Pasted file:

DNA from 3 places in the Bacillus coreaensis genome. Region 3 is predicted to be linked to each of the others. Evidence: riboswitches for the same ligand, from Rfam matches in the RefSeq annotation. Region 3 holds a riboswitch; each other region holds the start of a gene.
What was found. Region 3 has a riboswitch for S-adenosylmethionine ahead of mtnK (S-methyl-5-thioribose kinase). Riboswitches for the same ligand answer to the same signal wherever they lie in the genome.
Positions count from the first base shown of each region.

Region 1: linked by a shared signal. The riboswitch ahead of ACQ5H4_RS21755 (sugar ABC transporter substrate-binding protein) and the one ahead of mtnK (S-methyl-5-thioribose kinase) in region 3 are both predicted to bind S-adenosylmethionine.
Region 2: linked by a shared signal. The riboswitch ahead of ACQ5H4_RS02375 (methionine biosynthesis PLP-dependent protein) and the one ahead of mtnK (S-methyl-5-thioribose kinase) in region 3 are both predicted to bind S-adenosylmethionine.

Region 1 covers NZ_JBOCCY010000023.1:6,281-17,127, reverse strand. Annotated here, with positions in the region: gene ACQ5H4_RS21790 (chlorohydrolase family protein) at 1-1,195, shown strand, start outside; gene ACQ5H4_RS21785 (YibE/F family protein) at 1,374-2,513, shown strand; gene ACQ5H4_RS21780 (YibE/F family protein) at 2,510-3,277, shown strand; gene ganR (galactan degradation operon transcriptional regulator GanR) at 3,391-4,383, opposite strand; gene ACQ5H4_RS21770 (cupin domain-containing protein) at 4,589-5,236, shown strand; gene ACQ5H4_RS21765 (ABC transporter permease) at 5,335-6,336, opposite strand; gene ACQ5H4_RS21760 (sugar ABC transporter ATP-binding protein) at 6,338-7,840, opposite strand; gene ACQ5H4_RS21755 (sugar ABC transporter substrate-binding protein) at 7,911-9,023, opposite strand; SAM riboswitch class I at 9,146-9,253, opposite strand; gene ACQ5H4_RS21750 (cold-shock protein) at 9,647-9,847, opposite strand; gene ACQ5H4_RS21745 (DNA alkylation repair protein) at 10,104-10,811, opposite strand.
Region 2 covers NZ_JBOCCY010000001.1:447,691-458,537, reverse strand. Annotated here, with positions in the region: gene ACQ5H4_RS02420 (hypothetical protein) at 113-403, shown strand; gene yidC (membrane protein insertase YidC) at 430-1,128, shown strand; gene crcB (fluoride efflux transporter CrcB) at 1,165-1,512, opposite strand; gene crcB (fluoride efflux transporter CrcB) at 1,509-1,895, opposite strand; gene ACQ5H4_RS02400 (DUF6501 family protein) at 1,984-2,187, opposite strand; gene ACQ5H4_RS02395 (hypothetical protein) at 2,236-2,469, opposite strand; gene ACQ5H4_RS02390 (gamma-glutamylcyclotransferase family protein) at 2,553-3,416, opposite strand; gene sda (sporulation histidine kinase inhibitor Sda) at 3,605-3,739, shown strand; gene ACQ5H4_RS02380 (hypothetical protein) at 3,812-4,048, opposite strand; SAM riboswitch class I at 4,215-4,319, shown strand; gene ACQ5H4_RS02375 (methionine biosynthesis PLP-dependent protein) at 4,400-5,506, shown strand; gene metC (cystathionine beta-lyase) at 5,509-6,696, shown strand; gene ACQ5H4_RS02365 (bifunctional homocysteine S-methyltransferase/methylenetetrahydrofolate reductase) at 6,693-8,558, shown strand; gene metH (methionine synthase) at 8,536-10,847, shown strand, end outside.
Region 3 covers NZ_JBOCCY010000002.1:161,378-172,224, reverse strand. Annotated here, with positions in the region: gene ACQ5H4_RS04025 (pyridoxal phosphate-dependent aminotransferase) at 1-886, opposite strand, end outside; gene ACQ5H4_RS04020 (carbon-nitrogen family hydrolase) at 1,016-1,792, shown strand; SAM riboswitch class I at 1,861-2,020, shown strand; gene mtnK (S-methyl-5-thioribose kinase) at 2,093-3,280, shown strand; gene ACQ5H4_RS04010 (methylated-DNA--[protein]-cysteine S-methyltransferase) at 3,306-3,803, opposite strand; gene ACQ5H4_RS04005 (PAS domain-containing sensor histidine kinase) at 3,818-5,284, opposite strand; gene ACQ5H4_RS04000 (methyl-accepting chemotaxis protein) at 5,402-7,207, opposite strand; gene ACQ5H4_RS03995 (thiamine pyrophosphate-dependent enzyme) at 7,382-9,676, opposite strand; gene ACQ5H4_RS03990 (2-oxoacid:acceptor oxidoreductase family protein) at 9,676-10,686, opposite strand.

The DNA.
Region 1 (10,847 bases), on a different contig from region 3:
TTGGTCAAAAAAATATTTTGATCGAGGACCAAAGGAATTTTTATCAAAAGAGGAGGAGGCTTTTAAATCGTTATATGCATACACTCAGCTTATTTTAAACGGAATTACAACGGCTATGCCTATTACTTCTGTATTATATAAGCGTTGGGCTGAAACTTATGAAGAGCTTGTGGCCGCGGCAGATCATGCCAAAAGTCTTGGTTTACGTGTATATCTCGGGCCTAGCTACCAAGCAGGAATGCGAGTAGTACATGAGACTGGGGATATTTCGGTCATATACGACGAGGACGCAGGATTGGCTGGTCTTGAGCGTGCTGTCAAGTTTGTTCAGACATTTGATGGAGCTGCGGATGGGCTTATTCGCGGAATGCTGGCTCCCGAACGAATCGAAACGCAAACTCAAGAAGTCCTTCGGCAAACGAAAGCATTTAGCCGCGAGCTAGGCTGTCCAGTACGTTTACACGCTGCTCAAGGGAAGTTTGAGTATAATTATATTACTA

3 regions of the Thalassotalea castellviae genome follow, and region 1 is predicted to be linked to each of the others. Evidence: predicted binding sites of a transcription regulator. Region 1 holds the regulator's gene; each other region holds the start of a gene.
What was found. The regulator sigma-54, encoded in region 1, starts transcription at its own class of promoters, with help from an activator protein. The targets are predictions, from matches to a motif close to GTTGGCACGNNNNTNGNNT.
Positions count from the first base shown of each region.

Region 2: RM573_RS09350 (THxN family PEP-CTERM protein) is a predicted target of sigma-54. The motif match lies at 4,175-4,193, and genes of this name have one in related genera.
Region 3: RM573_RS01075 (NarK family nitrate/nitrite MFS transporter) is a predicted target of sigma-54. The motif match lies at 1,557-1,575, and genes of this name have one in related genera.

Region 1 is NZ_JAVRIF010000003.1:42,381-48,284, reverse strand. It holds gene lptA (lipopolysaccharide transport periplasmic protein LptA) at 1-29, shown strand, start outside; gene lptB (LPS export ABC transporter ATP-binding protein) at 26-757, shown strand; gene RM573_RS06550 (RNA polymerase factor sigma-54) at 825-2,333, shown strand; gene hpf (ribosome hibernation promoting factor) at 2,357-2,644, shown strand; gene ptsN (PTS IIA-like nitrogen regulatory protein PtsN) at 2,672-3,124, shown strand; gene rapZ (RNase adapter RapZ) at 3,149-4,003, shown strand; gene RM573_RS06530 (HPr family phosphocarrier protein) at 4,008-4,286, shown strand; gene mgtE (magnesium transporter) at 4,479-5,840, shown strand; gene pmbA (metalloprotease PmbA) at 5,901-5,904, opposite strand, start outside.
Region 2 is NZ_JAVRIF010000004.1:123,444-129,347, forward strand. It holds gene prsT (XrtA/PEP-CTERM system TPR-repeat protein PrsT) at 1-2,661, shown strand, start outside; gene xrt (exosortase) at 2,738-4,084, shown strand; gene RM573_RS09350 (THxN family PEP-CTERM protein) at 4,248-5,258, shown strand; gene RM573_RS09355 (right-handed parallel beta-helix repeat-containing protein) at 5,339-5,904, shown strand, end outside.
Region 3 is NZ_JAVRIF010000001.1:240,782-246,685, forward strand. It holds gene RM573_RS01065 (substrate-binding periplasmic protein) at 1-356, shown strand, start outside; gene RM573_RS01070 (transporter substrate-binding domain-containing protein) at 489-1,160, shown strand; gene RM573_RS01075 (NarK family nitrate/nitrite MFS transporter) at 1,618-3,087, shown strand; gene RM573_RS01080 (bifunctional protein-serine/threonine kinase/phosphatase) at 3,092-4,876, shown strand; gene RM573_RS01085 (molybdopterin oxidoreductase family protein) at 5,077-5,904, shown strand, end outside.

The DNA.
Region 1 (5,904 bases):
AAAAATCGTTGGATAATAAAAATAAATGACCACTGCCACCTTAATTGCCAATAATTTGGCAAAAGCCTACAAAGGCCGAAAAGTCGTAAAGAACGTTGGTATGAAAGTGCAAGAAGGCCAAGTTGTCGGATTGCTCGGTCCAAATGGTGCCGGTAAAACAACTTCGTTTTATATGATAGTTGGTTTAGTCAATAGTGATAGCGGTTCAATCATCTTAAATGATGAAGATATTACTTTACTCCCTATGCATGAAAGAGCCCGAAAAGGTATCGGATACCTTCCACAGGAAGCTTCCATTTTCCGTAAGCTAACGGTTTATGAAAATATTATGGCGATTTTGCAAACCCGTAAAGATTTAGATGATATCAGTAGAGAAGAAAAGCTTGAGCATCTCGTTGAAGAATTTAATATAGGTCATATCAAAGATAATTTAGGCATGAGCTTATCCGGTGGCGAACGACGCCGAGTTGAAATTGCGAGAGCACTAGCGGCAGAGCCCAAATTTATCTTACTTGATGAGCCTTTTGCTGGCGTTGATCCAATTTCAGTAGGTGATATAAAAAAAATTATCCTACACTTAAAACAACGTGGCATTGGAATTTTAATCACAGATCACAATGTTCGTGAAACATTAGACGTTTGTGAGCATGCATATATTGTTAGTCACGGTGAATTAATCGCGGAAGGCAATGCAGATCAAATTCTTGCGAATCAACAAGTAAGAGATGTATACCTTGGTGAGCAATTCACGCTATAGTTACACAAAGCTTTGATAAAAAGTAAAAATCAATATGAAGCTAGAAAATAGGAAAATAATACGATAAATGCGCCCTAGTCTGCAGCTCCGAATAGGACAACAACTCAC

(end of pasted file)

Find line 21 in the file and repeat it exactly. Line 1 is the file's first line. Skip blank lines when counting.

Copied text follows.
Region 1 (5,904 bases):